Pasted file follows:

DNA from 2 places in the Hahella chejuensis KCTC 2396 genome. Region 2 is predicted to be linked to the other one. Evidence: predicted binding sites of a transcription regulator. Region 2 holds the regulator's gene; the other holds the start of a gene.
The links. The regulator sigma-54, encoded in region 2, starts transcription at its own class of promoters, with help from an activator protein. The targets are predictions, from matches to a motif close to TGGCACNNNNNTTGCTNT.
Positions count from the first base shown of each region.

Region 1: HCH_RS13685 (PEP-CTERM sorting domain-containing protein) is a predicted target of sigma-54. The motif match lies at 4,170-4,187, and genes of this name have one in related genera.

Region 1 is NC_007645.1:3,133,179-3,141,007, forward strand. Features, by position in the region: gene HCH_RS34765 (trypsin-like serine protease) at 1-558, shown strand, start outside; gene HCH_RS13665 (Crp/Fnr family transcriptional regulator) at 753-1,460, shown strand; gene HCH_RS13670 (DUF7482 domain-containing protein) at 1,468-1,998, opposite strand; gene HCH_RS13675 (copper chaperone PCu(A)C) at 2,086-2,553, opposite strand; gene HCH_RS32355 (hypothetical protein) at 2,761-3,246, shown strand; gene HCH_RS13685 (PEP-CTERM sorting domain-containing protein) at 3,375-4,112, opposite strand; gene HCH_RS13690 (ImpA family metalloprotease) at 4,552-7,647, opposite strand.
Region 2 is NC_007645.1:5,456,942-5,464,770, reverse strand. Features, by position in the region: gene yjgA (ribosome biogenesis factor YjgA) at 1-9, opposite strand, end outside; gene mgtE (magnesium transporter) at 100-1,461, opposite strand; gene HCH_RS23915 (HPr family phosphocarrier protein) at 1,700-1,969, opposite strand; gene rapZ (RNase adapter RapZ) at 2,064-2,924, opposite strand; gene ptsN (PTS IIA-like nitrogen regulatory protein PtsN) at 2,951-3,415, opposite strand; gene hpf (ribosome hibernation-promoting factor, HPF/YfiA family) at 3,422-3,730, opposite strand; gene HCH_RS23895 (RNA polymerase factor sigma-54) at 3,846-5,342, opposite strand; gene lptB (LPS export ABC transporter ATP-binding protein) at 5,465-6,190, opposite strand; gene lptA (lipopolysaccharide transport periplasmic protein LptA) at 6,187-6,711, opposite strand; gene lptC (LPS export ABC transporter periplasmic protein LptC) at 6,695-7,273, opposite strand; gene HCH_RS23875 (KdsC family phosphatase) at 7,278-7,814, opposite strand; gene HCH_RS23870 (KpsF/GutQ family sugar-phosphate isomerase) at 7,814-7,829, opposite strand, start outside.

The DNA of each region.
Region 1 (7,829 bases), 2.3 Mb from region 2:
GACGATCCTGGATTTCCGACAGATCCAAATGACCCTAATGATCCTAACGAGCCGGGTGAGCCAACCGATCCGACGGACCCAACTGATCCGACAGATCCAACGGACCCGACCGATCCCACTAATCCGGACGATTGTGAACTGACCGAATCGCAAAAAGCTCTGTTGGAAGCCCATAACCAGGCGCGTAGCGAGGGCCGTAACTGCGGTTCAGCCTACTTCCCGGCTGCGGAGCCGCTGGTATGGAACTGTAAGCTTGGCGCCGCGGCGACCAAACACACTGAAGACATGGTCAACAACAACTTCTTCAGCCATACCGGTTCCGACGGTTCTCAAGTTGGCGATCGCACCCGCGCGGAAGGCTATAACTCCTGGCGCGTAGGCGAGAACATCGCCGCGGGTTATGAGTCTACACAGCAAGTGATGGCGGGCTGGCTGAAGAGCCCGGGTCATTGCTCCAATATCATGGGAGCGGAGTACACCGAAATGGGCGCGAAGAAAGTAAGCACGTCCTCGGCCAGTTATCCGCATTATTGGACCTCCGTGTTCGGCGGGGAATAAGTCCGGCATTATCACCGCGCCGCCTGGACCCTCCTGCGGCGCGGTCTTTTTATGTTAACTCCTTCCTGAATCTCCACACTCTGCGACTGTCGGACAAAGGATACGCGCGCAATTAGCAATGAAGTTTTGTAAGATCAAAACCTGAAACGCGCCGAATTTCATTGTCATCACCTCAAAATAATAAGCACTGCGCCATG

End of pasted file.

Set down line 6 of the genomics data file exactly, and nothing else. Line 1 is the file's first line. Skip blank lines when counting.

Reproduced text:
Region 2 is NC_007645.1:5,456,942-5,464,770, reverse strand. Features, by position in the region: gene yjgA (ribosome biogenesis factor YjgA) at 1-9, opposite strand, end outside; gene mgtE (magnesium transporter) at 100-1,461, opposite strand; gene HCH_RS23915 (HPr family phosphocarrier protein) at 1,700-1,969, opposite strand; gene rapZ (RNase adapter RapZ) at 2,064-2,924, opposite strand; gene ptsN (PTS IIA-like nitrogen regulatory protein PtsN) at 2,951-3,415, opposite strand; gene hpf (ribosome hibernation-promoting factor, HPF/YfiA family) at 3,422-3,730, opposite strand; gene HCH_RS23895 (RNA polymerase factor sigma-54) at 3,846-5,342, opposite strand; gene lptB (LPS export ABC transporter ATP-binding protein) at 5,465-6,190, opposite strand; gene lptA (lipopolysaccharide transport periplasmic protein LptA) at 6,187-6,711, opposite strand; gene lptC (LPS export ABC transporter periplasmic protein LptC) at 6,695-7,273, opposite strand; gene HCH_RS23875 (KdsC family phosphatase) at 7,278-7,814, opposite strand; gene HCH_RS23870 (KpsF/GutQ family sugar-phosphate isomerase) at 7,814-7,829, opposite strand, start outside.